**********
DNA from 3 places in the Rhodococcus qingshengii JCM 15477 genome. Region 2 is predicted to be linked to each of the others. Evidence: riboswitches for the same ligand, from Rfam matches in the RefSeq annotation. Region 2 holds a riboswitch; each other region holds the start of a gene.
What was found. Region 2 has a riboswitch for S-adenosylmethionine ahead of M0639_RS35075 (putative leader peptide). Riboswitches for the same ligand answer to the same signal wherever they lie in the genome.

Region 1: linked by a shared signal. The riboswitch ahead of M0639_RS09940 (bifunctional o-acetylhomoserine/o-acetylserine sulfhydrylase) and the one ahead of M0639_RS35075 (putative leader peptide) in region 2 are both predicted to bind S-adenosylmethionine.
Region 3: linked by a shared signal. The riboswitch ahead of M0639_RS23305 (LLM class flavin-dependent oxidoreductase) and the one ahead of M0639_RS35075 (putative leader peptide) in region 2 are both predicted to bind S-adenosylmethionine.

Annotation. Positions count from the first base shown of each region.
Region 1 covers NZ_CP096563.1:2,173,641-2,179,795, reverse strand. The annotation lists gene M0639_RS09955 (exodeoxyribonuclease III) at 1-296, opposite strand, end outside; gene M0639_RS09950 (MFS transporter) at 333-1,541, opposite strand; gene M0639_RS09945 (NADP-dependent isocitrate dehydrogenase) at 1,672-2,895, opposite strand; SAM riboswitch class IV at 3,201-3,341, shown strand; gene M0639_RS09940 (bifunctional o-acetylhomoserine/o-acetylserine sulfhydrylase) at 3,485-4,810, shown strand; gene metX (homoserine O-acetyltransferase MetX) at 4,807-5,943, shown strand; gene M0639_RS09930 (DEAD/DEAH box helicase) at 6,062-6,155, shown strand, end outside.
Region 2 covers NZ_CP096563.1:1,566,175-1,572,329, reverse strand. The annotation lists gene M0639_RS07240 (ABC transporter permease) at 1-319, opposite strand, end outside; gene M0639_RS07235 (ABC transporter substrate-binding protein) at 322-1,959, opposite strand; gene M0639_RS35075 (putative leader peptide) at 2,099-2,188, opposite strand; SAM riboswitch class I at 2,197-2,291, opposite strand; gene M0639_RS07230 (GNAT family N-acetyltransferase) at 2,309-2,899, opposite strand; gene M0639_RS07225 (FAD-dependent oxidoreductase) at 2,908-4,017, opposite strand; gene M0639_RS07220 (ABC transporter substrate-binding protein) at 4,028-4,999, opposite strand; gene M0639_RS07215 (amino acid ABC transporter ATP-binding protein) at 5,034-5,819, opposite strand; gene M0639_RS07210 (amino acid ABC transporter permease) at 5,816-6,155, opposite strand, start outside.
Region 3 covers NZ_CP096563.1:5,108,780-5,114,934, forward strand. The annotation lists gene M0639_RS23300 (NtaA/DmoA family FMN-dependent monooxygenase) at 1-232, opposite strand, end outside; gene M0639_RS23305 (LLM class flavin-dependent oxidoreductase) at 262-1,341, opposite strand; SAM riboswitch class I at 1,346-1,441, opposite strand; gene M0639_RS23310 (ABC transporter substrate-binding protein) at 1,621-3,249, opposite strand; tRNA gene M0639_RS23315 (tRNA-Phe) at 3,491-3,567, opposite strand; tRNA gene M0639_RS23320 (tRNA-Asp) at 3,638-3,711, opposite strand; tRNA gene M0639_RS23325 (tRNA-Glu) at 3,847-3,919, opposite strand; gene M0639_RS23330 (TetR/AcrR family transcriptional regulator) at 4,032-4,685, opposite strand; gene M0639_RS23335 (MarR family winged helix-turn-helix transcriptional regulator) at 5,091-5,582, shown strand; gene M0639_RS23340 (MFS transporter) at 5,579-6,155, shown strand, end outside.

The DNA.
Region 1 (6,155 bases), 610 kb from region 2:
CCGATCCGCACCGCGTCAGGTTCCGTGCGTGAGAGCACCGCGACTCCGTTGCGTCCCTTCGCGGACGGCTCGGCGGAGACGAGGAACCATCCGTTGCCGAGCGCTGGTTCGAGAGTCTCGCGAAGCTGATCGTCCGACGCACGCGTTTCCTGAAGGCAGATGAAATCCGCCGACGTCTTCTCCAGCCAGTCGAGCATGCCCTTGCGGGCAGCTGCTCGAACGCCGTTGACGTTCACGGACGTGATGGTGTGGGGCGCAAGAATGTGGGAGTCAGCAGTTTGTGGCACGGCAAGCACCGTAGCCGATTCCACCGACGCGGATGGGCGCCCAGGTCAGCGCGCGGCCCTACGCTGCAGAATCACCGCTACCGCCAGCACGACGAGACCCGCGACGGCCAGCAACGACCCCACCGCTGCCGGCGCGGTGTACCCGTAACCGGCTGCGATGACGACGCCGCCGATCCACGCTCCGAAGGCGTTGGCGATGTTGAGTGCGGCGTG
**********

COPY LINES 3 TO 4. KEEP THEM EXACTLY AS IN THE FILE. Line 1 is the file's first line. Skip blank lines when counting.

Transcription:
Region 1: linked by a shared signal. The riboswitch ahead of M0639_RS09940 (bifunctional o-acetylhomoserine/o-acetylserine sulfhydrylase) and the one ahead of M0639_RS35075 (putative leader peptide) in region 2 are both predicted to bind S-adenosylmethionine.
Region 3: linked by a shared signal. The riboswitch ahead of M0639_RS23305 (LLM class flavin-dependent oxidoreductase) and the one ahead of M0639_RS35075 (putative leader peptide) in region 2 are both predicted to bind S-adenosylmethionine.